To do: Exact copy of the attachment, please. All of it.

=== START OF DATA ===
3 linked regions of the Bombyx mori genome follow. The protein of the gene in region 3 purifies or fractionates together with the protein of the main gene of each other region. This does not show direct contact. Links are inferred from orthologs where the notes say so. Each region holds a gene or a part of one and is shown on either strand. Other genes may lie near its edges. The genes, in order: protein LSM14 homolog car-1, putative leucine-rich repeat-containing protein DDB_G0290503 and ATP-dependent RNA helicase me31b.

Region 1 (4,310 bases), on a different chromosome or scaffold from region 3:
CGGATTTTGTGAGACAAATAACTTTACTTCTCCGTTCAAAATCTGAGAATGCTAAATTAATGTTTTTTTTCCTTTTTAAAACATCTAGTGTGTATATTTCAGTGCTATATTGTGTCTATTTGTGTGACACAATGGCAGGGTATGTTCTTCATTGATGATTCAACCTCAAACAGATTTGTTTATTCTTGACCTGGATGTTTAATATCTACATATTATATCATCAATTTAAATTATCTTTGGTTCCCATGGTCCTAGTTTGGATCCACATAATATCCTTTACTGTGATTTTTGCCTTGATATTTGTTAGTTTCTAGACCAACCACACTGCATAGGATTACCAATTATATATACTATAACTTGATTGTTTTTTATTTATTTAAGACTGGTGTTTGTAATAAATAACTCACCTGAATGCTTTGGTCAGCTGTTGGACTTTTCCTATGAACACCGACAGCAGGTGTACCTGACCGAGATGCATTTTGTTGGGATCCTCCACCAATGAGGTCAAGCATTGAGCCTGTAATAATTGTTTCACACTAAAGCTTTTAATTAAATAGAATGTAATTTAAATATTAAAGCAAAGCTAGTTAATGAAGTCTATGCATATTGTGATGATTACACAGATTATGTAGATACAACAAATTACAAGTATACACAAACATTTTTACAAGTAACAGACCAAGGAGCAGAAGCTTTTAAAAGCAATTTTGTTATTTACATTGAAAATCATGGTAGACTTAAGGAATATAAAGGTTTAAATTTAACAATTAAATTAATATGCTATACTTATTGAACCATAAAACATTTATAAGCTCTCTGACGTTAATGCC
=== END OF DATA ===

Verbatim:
3 linked regions of the Bombyx mori genome follow. The protein of the gene in region 3 purifies or fractionates together with the protein of the main gene of each other region. This does not show direct contact. Links are inferred from orthologs where the notes say so. Each region holds a gene or a part of one and is shown on either strand. Other genes may lie near its edges. The genes, in order: protein LSM14 homolog car-1, putative leucine-rich repeat-containing protein DDB_G0290503 and ATP-dependent RNA helicase me31b.

Region 1 (4,310 bases), on a different chromosome or scaffold from region 3:
CGGATTTTGTGAGACAAATAACTTTACTTCTCCGTTCAAAATCTGAGAATGCTAAATTAATGTTTTTTTTCCTTTTTAAAACATCTAGTGTGTATATTTCAGTGCTATATTGTGTCTATTTGTGTGACACAATGGCAGGGTATGTTCTTCATTGATGATTCAACCTCAAACAGATTTGTTTATTCTTGACCTGGATGTTTAATATCTACATATTATATCATCAATTTAAATTATCTTTGGTTCCCATGGTCCTAGTTTGGATCCACATAATATCCTTTACTGTGATTTTTGCCTTGATATTTGTTAGTTTCTAGACCAACCACACTGCATAGGATTACCAATTATATATACTATAACTTGATTGTTTTTTATTTATTTAAGACTGGTGTTTGTAATAAATAACTCACCTGAATGCTTTGGTCAGCTGTTGGACTTTTCCTATGAACACCGACAGCAGGTGTACCTGACCGAGATGCATTTTGTTGGGATCCTCCACCAATGAGGTCAAGCATTGAGCCTGTAATAATTGTTTCACACTAAAGCTTTTAATTAAATAGAATGTAATTTAAATATTAAAGCAAAGCTAGTTAATGAAGTCTATGCATATTGTGATGATTACACAGATTATGTAGATACAACAAATTACAAGTATACACAAACATTTTTACAAGTAACAGACCAAGGAGCAGAAGCTTTTAAAAGCAATTTTGTTATTTACATTGAAAATCATGGTAGACTTAAGGAATATAAAGGTTTAAATTTAACAATTAAATTAATATGCTATACTTATTGAACCATAAAACATTTATAAGCTCTCTGACGTTAATGCC